Chris, I’d encourage you to listen to the podcast for more understanding. Emulating Jesus’ communication style is a wise idea–with his use of stories, interactivity, asking great questions, use of objects, participatory experiences, and very brief talks.
Proof that the age-old sermon/lecture-listener doesn’t work is shown throughout the US and the world in church attendance. It’s archaic and ineffective at best. My sons are setting new learning standards by leading the way for Personalized Learning in their high school as innovative teachers, and honestly, they rather picked up the method from what Group does in VBS and more, and my experiential teaching with youth. Sadly, when youth outgrow our programs, the church and pastor expect these experience seekers to blend in to a butt numbing lecture. Is it any wonder kids are walking away. It’s not the kids. It’s not the youth leaders. It’s not the parents. It’s surely not their Savior. It’s the false idea that they must conform to sitting, listening, and doing aerobics with some music if it’s a non-traditional atmosphere.
Wow! My pastor does expository preaching for an hour every Sunday. The only disappointment is when he brings the teaching to an end! He does use power point. The time and effort he puts into every point is backed throughly by scripture. All the peer to peer, etc listed above we enjoy in our study groups. But God has gifted our pastor with a depth of knowledge in the scripture by intense study/prayer and also the gift of preaching it. I can’t wait til Sunday’s! Serious study for serious students.
I’m with you, Sandy. My pastor is also an incredible teacher and does expository preaching. Often it can go on for over an hour, but I’m always on the edge of my seat soaking everything in. I look forward to Sundays as well. When a pastor is truly called and gifted to preach the Word of God, there’s nothing else like it!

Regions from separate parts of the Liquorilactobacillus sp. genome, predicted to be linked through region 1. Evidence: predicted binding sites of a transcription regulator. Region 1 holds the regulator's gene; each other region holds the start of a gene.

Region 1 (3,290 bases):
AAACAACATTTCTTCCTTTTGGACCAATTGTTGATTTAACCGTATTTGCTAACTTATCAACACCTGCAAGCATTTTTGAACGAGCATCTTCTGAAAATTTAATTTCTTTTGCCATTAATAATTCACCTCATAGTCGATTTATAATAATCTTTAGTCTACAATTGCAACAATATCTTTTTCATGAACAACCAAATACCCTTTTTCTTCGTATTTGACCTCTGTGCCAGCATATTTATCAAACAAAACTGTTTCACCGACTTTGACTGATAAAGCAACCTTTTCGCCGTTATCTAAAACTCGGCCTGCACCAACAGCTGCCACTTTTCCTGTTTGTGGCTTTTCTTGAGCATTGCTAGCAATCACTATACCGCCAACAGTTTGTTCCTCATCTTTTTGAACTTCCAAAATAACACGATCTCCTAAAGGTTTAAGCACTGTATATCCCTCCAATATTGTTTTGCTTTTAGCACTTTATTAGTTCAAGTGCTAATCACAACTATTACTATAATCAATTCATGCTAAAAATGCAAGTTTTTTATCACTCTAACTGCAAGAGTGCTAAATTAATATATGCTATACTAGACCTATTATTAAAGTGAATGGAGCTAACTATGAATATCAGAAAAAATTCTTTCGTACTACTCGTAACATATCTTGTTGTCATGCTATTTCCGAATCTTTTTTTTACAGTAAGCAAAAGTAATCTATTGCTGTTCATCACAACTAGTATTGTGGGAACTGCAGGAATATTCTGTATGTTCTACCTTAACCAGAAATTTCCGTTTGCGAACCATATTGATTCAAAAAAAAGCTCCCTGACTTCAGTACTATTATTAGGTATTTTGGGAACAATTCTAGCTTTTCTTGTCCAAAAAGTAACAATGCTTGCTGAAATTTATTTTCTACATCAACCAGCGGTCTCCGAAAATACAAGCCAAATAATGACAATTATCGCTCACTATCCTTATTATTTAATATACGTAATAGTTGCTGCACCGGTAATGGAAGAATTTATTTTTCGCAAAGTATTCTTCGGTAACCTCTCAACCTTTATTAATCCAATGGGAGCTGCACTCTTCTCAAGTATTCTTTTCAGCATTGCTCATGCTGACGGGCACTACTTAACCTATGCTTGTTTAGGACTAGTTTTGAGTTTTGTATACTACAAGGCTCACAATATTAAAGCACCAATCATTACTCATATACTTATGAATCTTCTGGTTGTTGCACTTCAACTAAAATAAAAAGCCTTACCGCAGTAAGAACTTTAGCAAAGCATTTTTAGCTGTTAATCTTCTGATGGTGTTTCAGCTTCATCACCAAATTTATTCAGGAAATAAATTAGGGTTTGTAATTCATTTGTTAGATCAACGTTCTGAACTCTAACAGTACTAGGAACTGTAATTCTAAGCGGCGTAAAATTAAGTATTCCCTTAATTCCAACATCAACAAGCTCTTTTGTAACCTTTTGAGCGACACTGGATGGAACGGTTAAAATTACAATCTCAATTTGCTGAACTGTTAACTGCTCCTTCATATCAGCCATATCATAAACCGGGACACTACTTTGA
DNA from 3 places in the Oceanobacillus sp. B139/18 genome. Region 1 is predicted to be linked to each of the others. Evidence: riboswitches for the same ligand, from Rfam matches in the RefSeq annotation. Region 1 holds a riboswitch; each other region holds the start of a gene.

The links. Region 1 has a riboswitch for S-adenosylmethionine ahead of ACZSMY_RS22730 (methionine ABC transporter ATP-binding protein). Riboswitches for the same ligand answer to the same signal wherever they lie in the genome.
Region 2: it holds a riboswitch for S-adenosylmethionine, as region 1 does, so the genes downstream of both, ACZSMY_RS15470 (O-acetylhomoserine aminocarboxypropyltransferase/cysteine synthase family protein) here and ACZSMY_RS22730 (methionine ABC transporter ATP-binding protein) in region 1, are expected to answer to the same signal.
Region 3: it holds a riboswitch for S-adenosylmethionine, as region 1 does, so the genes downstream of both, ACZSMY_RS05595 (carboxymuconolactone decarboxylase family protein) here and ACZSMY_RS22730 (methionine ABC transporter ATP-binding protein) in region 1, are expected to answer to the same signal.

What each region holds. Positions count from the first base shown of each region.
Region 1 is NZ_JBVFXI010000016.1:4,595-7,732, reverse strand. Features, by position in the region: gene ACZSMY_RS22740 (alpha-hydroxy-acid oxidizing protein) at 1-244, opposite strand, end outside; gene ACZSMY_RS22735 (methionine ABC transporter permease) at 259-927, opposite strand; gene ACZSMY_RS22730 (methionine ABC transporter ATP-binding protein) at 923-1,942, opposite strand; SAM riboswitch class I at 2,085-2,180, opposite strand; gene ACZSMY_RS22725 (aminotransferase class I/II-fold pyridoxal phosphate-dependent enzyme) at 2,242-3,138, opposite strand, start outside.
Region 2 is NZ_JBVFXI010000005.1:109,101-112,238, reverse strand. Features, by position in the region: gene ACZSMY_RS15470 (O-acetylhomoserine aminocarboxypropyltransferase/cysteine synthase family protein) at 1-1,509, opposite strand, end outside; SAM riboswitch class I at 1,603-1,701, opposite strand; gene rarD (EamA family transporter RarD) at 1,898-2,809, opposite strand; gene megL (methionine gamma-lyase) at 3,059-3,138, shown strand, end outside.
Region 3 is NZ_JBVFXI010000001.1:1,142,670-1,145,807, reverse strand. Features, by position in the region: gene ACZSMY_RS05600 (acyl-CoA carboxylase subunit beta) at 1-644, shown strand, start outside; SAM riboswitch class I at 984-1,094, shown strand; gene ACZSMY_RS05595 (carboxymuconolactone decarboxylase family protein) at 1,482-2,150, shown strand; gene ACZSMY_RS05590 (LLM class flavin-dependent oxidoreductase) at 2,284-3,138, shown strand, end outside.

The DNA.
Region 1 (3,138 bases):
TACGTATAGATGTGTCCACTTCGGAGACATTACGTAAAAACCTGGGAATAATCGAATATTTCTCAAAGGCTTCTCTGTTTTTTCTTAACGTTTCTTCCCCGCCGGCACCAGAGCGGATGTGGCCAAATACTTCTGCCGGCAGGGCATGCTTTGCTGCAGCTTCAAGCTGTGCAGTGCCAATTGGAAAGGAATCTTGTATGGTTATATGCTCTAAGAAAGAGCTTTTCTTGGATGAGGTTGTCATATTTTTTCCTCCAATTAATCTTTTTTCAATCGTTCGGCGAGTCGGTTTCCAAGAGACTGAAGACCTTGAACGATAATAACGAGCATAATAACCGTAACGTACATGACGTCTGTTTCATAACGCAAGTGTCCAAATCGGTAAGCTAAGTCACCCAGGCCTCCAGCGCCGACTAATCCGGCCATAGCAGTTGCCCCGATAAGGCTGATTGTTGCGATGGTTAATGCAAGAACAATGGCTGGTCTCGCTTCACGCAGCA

Oddly this is the method I prefer. If I wanted to self teach or deviate from the deep meaning contained in the scripture I’d stay away and teach myself. This new interactive methodology is a compromise I know. My issue is that a lack or spiritual discipline and humility in front of the Lord is by no means a reason for change. The desiring individual should adjust to the Lord our God and humbly receive. If not, Christianity becomes “our own personal Jesus” and the word of God gets to adjust to meet our own desires and wants and the intent of the highest is lost. Precisely what Islam accuses of Christianity.
Many of us have been taught “Inductive preaching” in seminary the past 30+ years. Many of us have adspted to what I call “reductive preaching” which is much what has been set forth here. I attribute this to many of the Nones & Many of the Dones not following the reasoning put out in the inductive style. I find this new way of teaching/preaching especially beneficial in multigenerational congregations.
Many typos. .Should be Redactive Preaching.
I’ve been in meetings where small groups are formed for 10 minutes to discuss something. But I always thought it a waste of time because you are sharing ignorance among several untaught people, a sharing that comes down to “this must be truth because of my experience.” Or some in the small group really don’t have a clue what and why a point should be discussed.
Also, it waters down the message by taking time away from the pastor’s message, so little gets across.
And I really despise the “fill in the blanks” 3rd grade level sermon outlines given to the audience.
It comes down to delivery style. The time to deliver a message has declined in my lifetime from 60 minutes to 45, then to 30, and now the people demand no more than 20 minutes. How much truth can be taught in 20 minutes? People go through high school and college with 50 minutes of mostly monologue and come out knowing a lot more than when they go in.
Extra-service classes is where to have the interactive time to nail down the sermon-of-the-week.